• Online Sales & Revenue

What should you consider?

Perhaps the most common KPI is sales & revenue. In this care, it’s vital to implement conversion tracking and monitor your overall return-on-ad-spend (ROAS).

  • Traffic

What metrics should you consider?

If your objective is to drive traffic to the site, then you should consider clicks as a key metric.

  • Leads

What should you consider?

Are you looking to drive leads into the business, such as completed contact forms, or applications? You should be looking to implement conversion tracking and track your cost-per-acquisition (CPA).

  • Calls

What should you consider?

Does your business value calls to the business? If so, it’s worth exploring click-to-call campaigns, call extensions and monitoring the CPA of the call.

  • Store Visits

What should you consider?

Some advertisers would maybe look to drive footfall to their bricks and mortar store. In this case, geo-targeting and location extensions would be a priority.

  • Downloads

What should you consider?

Are you interested in driving app downloads? You should consider creating a “Mobile apps install” campaign and tracking the CPA via conversion tracking.

  • Video Views

What should you consider?

How many views of your video ad have you achieved? How much did it cost-per-view for a video view?

  • Brand Awareness

What should you consider? Impressions, Reach & Frequency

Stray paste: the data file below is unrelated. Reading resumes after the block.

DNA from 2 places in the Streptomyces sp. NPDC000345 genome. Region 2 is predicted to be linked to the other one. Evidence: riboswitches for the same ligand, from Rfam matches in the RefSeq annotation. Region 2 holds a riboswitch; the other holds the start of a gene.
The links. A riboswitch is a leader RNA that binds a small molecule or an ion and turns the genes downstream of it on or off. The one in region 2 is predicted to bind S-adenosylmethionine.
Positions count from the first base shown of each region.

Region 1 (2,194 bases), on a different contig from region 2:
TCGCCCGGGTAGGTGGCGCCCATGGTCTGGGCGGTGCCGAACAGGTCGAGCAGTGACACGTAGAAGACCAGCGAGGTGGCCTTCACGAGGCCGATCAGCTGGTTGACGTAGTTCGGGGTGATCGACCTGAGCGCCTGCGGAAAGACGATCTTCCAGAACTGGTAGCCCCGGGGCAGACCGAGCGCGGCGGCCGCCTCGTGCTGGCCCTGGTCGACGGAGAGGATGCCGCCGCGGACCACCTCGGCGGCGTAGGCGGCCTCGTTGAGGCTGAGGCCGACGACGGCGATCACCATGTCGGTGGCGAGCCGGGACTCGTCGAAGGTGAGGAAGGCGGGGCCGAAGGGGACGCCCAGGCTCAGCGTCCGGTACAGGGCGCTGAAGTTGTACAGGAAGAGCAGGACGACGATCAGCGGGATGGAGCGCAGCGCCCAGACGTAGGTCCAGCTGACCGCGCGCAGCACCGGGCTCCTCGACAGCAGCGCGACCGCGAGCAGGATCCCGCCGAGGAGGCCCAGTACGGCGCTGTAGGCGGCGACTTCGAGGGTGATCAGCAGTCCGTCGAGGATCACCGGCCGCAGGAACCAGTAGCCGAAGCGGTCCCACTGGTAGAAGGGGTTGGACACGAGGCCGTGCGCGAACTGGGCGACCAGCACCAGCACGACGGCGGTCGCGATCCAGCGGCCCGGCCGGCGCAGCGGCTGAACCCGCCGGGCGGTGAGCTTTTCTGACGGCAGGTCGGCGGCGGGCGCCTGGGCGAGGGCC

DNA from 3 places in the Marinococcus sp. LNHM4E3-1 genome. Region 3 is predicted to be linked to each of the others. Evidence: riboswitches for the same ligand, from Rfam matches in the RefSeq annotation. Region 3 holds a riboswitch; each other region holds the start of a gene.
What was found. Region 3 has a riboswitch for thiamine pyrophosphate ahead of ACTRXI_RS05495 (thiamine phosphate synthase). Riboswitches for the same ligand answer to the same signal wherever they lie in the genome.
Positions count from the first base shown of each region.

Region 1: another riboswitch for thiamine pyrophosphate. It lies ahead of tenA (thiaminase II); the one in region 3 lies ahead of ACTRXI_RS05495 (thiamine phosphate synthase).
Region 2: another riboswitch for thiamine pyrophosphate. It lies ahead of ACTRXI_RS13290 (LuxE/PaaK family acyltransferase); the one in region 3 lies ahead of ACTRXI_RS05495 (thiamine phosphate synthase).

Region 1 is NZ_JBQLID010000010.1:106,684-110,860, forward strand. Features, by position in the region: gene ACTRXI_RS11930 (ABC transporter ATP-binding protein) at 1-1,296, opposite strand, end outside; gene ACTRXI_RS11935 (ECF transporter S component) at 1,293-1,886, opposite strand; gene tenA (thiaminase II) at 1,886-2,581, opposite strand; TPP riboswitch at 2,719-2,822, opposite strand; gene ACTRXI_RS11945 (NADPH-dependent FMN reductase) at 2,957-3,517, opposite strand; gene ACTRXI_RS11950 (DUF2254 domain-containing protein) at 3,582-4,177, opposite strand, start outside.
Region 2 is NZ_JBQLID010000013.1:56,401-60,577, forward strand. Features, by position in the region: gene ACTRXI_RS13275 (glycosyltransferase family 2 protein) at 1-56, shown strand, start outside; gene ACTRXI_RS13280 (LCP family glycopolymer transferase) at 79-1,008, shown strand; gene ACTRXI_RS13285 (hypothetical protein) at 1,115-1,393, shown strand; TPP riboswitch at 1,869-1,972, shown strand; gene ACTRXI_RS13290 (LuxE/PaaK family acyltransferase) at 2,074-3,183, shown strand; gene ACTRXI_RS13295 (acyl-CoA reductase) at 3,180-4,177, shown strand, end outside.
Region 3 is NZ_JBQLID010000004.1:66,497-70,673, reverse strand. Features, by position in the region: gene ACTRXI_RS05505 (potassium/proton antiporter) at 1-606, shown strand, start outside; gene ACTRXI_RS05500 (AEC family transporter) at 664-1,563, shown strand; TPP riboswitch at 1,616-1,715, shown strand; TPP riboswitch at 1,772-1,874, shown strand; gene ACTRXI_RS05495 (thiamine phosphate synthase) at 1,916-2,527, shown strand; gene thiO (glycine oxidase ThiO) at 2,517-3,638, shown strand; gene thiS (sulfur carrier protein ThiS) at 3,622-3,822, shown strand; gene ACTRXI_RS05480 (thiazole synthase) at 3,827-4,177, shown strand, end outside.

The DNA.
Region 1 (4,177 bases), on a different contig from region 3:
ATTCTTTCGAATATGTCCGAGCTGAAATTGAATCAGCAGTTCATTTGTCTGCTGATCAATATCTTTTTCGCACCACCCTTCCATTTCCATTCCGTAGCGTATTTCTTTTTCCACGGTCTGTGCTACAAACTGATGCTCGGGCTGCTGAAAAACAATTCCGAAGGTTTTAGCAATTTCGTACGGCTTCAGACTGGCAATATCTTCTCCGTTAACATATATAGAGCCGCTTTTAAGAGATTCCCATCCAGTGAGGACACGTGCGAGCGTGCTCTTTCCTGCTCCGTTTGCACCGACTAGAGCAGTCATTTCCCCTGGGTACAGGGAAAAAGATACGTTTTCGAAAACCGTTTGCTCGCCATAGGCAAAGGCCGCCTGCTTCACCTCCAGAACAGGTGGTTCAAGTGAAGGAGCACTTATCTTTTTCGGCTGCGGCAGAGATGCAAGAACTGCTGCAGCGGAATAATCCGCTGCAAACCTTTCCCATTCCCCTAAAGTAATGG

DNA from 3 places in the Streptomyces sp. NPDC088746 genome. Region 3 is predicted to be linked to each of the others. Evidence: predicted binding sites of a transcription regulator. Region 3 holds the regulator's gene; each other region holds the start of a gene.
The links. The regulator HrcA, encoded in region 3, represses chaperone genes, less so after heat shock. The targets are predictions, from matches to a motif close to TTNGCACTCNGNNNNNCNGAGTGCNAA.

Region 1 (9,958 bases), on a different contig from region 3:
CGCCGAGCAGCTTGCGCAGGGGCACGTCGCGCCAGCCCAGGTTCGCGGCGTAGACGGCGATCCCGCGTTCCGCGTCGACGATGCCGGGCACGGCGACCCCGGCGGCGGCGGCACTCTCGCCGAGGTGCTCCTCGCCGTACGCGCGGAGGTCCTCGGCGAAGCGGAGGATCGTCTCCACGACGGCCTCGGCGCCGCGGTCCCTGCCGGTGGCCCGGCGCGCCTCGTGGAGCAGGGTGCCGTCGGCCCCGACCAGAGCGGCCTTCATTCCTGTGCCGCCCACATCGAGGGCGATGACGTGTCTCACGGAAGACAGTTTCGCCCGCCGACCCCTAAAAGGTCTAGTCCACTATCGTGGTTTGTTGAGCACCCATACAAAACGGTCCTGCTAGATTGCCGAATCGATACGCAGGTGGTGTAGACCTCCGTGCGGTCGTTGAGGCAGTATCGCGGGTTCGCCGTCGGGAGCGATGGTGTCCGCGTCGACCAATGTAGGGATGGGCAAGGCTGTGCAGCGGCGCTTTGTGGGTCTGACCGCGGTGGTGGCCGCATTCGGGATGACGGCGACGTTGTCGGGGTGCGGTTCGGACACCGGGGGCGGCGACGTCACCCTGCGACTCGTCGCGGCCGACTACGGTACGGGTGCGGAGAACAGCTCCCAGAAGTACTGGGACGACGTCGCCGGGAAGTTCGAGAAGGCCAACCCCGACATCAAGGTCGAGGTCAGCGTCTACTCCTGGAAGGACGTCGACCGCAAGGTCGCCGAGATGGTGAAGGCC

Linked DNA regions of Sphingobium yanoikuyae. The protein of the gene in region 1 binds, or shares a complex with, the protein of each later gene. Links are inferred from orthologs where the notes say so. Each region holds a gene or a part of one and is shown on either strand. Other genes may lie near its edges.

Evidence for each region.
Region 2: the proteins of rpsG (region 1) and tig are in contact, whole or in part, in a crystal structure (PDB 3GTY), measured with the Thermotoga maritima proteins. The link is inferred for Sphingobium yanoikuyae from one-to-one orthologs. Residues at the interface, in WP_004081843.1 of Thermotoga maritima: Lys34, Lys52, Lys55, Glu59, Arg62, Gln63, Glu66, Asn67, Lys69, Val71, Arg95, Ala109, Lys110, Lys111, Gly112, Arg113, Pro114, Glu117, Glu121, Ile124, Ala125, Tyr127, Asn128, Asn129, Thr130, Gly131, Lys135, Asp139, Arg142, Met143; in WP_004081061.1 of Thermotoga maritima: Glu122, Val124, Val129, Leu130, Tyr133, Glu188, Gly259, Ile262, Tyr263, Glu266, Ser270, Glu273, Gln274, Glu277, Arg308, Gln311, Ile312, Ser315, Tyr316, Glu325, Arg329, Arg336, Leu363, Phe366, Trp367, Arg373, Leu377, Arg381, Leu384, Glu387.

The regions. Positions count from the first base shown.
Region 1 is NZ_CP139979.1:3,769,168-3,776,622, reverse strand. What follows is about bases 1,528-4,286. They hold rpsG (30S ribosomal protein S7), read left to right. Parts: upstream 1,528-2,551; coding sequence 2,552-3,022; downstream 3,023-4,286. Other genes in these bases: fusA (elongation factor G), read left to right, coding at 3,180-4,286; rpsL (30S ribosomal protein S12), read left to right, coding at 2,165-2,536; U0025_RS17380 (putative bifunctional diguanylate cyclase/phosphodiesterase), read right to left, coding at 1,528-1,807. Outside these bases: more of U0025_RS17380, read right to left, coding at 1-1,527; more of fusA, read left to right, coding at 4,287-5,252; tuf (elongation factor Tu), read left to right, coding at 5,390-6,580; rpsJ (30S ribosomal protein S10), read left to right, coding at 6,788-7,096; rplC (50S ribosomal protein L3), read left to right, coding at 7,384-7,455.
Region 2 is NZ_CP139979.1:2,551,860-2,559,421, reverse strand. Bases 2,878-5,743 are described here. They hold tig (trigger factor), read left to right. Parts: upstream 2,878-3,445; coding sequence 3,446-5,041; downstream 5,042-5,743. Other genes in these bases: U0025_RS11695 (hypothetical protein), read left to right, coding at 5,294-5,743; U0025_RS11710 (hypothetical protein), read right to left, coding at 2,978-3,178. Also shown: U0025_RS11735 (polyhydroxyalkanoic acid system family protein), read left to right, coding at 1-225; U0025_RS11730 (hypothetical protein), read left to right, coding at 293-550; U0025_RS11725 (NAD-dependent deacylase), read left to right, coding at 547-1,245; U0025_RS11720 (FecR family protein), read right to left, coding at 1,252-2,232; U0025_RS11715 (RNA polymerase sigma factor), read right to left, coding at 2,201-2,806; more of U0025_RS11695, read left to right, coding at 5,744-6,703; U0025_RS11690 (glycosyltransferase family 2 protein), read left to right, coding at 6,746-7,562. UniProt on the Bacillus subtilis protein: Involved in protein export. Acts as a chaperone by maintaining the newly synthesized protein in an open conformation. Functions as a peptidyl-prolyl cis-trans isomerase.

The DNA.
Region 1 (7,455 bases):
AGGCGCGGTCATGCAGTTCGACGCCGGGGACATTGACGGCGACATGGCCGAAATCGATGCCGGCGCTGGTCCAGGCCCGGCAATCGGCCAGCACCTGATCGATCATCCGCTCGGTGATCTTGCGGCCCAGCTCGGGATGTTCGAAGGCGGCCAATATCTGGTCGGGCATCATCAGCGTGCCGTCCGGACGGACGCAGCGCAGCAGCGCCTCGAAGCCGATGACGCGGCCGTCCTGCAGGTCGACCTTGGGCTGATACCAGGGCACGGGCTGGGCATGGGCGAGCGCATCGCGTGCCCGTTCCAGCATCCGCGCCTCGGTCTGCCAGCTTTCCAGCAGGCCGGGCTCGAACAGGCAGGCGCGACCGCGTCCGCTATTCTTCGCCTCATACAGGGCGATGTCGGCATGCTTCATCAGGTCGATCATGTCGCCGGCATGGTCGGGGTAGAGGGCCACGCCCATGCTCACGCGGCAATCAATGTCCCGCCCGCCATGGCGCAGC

How many impressions has your advert received? How many people has this advert reached? And how many times have they seen it?

Once the advertiser has established the correct objective for their business, and the relevant required user actions, it then makes it possible to align the online marketing strategy with the overall marketing strategy for your business. It also makes it possible to set key-performance-indicators (KPI’s) which will help with ongoing account optimisation, and will give the business owner the ability to assess and analyse the PPC activity, and quantify its effectiveness.

The next part in the planning activity would be the research phase, in which the advertiser should explore the various online platforms, ad formats and targeting options available. We’ll cover this subject, and more, in out next instalment of our PPC campaign planning mini-series – so keep an eye on our blog for further releases!

Here at Circus, we love to discuss clients’ business objectives and we enjoy working with them to help implement a winning strategy for their business. If you would like a helping hand with setting up Google AdWords, or any other element of PPC advertising, then please contact us for a free, no obligation PPC review and consultation with one of our PPC Experts.

Check out the second instalment of our PPC Campaign Planning series with Client Services Manager, Anna Wood, here.

Rick Tobin
Managing Director

Over 20 years dedicated PPC experience working with some of the world's biggest brands.